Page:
The goal of this article is to approach the Armenian epic poetry and above all the phenomenon of local troubadour lyrics as such, in the light of traditions of neighbouring nations and also in a European context. The authoress has tried to show that Armenia (and the Caucasus region as a whole) is far from being a region deserving only the marginal interest of researchers. To the contrary, its relative isolation on the one hand and the constant blending of cultures and the emergence of syncretic traditions on the other hand make the Caucasus a fountainhead of topics not only for ethnologists and folklorists. Armenian lyric poetry can be shown to have developed under the strong influence of Persian as well as Arabic poetry, but Armenian folk art tended to take its inspiration also from local traditions, and through the quasi authorship of hayrens it then became the inspiration for the higher art form of poetry. Through popular music, Armenian troubadour lyric poetry has remained alive and is still popular with the public.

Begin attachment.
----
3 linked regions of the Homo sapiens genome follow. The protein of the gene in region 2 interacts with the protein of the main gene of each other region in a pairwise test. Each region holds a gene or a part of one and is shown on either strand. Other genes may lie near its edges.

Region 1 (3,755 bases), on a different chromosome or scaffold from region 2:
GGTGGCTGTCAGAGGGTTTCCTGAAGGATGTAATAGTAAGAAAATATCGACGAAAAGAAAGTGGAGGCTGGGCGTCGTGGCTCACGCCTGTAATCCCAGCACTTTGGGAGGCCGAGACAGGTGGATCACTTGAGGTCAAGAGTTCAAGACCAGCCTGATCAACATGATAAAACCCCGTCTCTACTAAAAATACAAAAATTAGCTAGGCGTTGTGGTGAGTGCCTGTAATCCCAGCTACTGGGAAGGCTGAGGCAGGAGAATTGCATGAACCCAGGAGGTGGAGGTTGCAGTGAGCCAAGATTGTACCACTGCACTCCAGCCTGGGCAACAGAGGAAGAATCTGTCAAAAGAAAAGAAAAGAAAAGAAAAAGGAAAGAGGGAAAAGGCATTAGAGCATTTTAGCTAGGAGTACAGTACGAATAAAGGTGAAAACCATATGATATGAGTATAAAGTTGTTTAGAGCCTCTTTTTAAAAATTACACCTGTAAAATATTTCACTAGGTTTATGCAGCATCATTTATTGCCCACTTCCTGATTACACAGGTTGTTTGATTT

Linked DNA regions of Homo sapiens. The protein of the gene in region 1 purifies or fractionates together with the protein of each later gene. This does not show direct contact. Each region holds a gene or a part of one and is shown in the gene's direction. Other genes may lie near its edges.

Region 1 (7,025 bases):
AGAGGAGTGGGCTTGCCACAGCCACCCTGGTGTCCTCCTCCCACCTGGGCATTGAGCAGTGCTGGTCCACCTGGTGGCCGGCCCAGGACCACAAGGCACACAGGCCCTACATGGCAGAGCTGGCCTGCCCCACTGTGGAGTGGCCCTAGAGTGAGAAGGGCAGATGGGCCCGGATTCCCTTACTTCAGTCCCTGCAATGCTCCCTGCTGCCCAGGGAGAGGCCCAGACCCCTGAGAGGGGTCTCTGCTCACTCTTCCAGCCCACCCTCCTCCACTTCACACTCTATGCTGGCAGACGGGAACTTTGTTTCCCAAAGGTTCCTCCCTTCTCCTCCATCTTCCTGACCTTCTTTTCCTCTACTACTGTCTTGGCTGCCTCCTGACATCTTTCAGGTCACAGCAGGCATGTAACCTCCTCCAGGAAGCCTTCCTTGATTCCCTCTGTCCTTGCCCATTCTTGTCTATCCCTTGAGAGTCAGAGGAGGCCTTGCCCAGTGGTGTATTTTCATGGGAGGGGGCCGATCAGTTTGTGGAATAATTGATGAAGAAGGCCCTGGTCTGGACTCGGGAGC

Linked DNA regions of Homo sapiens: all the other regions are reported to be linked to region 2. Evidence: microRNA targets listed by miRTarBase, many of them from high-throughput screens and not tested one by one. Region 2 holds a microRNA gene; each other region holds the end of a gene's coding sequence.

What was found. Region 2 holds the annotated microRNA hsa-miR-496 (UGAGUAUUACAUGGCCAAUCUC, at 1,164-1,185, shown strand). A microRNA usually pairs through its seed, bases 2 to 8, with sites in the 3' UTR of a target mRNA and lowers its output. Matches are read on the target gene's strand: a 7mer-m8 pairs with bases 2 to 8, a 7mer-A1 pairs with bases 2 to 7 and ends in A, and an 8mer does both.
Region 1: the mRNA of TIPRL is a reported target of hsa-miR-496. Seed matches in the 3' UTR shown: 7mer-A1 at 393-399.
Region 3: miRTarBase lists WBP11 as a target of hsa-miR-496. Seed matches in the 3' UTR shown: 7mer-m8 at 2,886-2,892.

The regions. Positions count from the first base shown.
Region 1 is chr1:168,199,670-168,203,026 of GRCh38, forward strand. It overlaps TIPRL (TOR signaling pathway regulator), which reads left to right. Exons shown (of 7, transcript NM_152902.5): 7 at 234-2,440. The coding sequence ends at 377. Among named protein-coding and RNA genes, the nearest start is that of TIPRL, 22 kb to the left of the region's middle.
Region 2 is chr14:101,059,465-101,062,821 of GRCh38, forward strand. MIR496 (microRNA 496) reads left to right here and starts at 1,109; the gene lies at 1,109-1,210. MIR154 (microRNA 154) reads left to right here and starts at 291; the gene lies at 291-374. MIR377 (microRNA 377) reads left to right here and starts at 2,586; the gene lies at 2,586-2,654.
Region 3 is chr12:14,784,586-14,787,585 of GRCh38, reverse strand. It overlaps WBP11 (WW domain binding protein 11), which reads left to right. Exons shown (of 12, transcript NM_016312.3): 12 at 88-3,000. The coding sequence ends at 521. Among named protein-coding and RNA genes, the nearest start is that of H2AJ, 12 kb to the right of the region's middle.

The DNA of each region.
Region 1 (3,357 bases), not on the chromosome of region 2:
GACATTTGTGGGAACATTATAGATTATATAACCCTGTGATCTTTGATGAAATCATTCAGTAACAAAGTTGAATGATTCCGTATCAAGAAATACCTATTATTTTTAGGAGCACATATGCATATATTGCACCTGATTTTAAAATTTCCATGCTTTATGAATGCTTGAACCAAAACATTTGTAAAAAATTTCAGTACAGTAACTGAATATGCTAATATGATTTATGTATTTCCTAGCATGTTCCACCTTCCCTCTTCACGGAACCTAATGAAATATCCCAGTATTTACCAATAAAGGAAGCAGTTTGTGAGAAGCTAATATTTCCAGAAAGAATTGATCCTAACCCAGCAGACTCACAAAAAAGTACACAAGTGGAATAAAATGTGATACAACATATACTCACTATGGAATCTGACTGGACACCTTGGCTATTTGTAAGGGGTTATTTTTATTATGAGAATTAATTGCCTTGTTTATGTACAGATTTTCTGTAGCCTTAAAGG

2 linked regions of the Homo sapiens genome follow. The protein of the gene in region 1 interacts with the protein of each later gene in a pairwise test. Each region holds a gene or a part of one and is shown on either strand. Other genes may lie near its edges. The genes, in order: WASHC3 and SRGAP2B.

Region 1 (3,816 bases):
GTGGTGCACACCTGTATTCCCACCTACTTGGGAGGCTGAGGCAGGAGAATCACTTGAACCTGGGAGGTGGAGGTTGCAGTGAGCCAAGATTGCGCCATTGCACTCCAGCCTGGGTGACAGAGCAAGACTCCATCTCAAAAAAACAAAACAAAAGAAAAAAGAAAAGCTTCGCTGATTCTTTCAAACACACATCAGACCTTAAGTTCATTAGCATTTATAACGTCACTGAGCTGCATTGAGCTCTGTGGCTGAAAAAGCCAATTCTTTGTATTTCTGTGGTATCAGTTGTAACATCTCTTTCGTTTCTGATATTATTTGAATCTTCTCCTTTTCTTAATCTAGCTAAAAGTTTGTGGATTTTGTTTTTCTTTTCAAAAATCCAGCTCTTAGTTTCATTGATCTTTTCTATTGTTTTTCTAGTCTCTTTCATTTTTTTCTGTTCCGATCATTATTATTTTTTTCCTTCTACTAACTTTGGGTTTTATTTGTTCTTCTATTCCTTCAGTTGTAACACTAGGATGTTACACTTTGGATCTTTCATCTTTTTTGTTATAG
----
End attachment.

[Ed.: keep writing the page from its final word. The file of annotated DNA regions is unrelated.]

Financed by the National Centre for Research and Development under grant No. SP/I/1/77065/10 by the strategic scientific research and experimental development program:
SYNAT - “Interdisciplinary System for Interactive Scientific and Scientific-Technical Information”.